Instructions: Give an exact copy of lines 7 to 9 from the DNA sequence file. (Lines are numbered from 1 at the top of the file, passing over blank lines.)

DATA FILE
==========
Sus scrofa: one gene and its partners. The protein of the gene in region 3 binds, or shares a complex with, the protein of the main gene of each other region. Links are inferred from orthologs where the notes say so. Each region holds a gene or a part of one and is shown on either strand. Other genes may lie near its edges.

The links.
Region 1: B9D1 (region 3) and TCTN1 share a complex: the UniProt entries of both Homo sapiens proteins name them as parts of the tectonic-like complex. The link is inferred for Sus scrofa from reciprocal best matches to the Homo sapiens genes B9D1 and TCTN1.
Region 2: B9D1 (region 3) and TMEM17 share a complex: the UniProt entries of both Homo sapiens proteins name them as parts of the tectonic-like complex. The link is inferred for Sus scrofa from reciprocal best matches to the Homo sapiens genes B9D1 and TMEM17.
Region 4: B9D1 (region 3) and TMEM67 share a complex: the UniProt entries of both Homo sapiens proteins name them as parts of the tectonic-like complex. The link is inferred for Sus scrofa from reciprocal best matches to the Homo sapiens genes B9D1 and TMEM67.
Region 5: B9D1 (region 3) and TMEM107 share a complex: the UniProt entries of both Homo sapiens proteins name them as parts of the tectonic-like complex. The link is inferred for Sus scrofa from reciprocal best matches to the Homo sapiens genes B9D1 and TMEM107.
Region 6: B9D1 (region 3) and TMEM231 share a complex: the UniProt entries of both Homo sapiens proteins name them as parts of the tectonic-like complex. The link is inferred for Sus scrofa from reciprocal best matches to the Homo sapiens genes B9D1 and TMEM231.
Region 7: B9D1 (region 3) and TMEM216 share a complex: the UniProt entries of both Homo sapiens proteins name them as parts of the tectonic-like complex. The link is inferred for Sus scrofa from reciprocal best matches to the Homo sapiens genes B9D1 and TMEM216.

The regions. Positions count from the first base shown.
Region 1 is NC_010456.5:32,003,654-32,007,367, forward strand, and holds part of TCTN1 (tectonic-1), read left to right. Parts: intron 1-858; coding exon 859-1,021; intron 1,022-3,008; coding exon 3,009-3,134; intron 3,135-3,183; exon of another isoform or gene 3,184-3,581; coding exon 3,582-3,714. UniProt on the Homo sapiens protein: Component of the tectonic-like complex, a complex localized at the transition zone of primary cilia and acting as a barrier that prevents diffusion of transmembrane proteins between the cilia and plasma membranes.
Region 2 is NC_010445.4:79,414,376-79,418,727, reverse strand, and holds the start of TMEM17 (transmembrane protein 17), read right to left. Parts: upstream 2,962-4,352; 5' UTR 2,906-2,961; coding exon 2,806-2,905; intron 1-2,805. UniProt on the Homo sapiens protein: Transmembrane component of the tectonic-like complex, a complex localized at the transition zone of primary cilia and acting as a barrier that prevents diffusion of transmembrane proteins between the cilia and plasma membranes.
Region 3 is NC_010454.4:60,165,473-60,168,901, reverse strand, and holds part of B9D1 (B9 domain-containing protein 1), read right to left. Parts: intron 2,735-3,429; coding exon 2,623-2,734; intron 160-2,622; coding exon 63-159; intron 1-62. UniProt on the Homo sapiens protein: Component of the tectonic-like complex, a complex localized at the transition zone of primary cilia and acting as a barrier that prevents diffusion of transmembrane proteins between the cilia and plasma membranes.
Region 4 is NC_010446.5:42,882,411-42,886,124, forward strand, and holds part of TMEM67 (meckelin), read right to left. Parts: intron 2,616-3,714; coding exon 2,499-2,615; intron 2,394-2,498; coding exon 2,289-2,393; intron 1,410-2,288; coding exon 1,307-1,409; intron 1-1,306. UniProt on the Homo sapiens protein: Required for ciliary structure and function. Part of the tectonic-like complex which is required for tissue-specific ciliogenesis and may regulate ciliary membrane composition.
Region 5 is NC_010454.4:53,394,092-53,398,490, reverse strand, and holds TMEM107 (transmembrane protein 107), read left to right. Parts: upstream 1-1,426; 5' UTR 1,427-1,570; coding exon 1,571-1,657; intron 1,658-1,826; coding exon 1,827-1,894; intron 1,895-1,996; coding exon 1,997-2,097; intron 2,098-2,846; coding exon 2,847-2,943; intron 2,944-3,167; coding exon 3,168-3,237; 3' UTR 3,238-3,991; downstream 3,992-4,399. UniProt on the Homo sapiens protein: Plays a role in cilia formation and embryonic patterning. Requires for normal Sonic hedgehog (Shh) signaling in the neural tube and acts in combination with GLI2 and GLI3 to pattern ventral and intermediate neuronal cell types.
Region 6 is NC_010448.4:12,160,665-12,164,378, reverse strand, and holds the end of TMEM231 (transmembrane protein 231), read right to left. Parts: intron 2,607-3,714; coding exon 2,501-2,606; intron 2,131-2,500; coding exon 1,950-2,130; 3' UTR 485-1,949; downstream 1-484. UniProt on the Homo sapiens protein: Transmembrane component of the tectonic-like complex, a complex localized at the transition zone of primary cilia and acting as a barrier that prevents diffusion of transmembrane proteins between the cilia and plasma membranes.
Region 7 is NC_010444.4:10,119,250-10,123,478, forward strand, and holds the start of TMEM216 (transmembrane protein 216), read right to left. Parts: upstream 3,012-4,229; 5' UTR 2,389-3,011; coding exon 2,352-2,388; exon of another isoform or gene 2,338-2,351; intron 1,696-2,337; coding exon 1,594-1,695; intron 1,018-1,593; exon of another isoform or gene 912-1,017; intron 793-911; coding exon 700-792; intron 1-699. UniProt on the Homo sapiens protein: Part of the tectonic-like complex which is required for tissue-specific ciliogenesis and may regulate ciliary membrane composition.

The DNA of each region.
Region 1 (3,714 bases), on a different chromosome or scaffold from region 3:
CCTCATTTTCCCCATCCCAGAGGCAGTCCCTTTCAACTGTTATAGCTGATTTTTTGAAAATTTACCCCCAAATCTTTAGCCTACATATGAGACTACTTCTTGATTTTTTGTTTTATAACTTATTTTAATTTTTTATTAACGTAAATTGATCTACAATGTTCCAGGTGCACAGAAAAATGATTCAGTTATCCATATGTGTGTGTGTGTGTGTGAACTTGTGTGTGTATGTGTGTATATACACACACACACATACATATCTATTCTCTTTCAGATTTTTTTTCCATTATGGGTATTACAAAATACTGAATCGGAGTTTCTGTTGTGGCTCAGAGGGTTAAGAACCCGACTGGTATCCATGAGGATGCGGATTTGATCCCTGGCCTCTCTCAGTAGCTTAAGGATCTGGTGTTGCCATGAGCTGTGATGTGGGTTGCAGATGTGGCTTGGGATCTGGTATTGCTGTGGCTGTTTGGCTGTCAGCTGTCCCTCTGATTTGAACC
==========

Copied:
Region 6: B9D1 (region 3) and TMEM231 share a complex: the UniProt entries of both Homo sapiens proteins name them as parts of the tectonic-like complex. The link is inferred for Sus scrofa from reciprocal best matches to the Homo sapiens genes B9D1 and TMEM231.
Region 7: B9D1 (region 3) and TMEM216 share a complex: the UniProt entries of both Homo sapiens proteins name them as parts of the tectonic-like complex. The link is inferred for Sus scrofa from reciprocal best matches to the Homo sapiens genes B9D1 and TMEM216.

The regions. Positions count from the first base shown.